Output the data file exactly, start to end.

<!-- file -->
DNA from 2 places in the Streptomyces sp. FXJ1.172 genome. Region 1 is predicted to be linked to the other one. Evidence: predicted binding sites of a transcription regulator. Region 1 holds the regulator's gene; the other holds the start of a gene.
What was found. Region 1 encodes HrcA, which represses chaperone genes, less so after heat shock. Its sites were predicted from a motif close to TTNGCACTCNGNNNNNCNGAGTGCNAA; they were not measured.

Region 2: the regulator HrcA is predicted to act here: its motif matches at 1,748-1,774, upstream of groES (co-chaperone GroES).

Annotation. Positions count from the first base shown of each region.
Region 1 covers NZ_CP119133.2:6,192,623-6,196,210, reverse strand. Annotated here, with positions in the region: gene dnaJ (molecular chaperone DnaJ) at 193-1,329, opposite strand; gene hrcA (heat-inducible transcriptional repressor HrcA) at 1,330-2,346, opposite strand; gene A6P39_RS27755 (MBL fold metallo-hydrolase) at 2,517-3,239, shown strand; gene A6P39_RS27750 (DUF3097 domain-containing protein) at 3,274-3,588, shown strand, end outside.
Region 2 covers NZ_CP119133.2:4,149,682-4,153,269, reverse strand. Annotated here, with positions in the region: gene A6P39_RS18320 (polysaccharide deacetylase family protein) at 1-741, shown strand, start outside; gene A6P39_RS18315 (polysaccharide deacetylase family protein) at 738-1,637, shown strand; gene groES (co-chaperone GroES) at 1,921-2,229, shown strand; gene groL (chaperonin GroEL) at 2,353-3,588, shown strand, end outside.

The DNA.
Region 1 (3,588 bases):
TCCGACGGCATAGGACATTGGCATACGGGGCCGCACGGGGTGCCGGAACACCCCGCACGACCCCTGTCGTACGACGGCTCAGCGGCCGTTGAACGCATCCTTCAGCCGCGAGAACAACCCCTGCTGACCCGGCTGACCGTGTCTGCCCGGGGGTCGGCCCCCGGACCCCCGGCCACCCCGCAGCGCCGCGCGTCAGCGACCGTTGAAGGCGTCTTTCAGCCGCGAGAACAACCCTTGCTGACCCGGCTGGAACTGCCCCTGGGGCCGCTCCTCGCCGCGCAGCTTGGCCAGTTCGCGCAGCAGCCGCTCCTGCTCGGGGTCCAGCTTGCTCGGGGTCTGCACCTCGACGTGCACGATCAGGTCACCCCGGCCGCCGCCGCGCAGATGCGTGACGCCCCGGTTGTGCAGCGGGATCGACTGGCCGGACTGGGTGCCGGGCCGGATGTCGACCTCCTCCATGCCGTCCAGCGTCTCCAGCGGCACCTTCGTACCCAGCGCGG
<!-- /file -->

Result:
DNA from 2 places in the Streptomyces sp. FXJ1.172 genome. Region 1 is predicted to be linked to the other one. Evidence: predicted binding sites of a transcription regulator. Region 1 holds the regulator's gene; the other holds the start of a gene.
What was found. Region 1 encodes HrcA, which represses chaperone genes, less so after heat shock. Its sites were predicted from a motif close to TTNGCACTCNGNNNNNCNGAGTGCNAA; they were not measured.

Region 2: the regulator HrcA is predicted to act here: its motif matches at 1,748-1,774, upstream of groES (co-chaperone GroES).

Annotation. Positions count from the first base shown of each region.
Region 1 covers NZ_CP119133.2:6,192,623-6,196,210, reverse strand. Annotated here, with positions in the region: gene dnaJ (molecular chaperone DnaJ) at 193-1,329, opposite strand; gene hrcA (heat-inducible transcriptional repressor HrcA) at 1,330-2,346, opposite strand; gene A6P39_RS27755 (MBL fold metallo-hydrolase) at 2,517-3,239, shown strand; gene A6P39_RS27750 (DUF3097 domain-containing protein) at 3,274-3,588, shown strand, end outside.
Region 2 covers NZ_CP119133.2:4,149,682-4,153,269, reverse strand. Annotated here, with positions in the region: gene A6P39_RS18320 (polysaccharide deacetylase family protein) at 1-741, shown strand, start outside; gene A6P39_RS18315 (polysaccharide deacetylase family protein) at 738-1,637, shown strand; gene groES (co-chaperone GroES) at 1,921-2,229, shown strand; gene groL (chaperonin GroEL) at 2,353-3,588, shown strand, end outside.

The DNA.
Region 1 (3,588 bases):
TCCGACGGCATAGGACATTGGCATACGGGGCCGCACGGGGTGCCGGAACACCCCGCACGACCCCTGTCGTACGACGGCTCAGCGGCCGTTGAACGCATCCTTCAGCCGCGAGAACAACCCCTGCTGACCCGGCTGACCGTGTCTGCCCGGGGGTCGGCCCCCGGACCCCCGGCCACCCCGCAGCGCCGCGCGTCAGCGACCGTTGAAGGCGTCTTTCAGCCGCGAGAACAACCCTTGCTGACCCGGCTGGAACTGCCCCTGGGGCCGCTCCTCGCCGCGCAGCTTGGCCAGTTCGCGCAGCAGCCGCTCCTGCTCGGGGTCCAGCTTGCTCGGGGTCTGCACCTCGACGTGCACGATCAGGTCACCCCGGCCGCCGCCGCGCAGATGCGTGACGCCCCGGTTGTGCAGCGGGATCGACTGGCCGGACTGGGTGCCGGGCCGGATGTCGACCTCCTCCATGCCGTCCAGCGTCTCCAGCGGCACCTTCGTACCCAGCGCGG